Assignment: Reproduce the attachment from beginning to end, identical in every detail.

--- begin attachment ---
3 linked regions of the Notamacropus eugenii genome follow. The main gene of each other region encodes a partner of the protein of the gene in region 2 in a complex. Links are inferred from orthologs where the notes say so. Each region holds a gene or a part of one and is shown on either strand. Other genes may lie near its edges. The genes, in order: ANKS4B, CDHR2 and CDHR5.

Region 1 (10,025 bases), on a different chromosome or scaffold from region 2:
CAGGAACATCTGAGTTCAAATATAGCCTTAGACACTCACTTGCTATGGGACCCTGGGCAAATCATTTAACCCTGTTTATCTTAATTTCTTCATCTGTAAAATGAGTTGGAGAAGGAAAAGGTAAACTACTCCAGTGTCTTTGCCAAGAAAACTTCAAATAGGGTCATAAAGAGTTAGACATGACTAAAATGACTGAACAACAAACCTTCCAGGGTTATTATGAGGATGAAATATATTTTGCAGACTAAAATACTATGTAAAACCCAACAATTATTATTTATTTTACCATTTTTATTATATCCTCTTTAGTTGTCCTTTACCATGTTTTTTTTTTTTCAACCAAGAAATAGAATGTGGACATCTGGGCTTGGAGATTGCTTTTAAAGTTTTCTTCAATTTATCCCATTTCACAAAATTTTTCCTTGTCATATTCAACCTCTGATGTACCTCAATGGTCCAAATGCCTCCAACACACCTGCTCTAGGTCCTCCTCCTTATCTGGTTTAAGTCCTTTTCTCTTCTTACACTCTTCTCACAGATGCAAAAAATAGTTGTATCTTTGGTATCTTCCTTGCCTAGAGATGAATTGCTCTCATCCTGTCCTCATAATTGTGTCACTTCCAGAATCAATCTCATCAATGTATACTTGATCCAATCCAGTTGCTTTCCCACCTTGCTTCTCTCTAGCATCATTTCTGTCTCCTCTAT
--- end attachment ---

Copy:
3 linked regions of the Notamacropus eugenii genome follow. The main gene of each other region encodes a partner of the protein of the gene in region 2 in a complex. Links are inferred from orthologs where the notes say so. Each region holds a gene or a part of one and is shown on either strand. Other genes may lie near its edges. The genes, in order: ANKS4B, CDHR2 and CDHR5.

Region 1 (10,025 bases), on a different chromosome or scaffold from region 2:
CAGGAACATCTGAGTTCAAATATAGCCTTAGACACTCACTTGCTATGGGACCCTGGGCAAATCATTTAACCCTGTTTATCTTAATTTCTTCATCTGTAAAATGAGTTGGAGAAGGAAAAGGTAAACTACTCCAGTGTCTTTGCCAAGAAAACTTCAAATAGGGTCATAAAGAGTTAGACATGACTAAAATGACTGAACAACAAACCTTCCAGGGTTATTATGAGGATGAAATATATTTTGCAGACTAAAATACTATGTAAAACCCAACAATTATTATTTATTTTACCATTTTTATTATATCCTCTTTAGTTGTCCTTTACCATGTTTTTTTTTTTTCAACCAAGAAATAGAATGTGGACATCTGGGCTTGGAGATTGCTTTTAAAGTTTTCTTCAATTTATCCCATTTCACAAAATTTTTCCTTGTCATATTCAACCTCTGATGTACCTCAATGGTCCAAATGCCTCCAACACACCTGCTCTAGGTCCTCCTCCTTATCTGGTTTAAGTCCTTTTCTCTTCTTACACTCTTCTCACAGATGCAAAAAATAGTTGTATCTTTGGTATCTTCCTTGCCTAGAGATGAATTGCTCTCATCCTGTCCTCATAATTGTGTCACTTCCAGAATCAATCTCATCAATGTATACTTGATCCAATCCAGTTGCTTTCCCACCTTGCTTCTCTCTAGCATCATTTCTGTCTCCTCTAT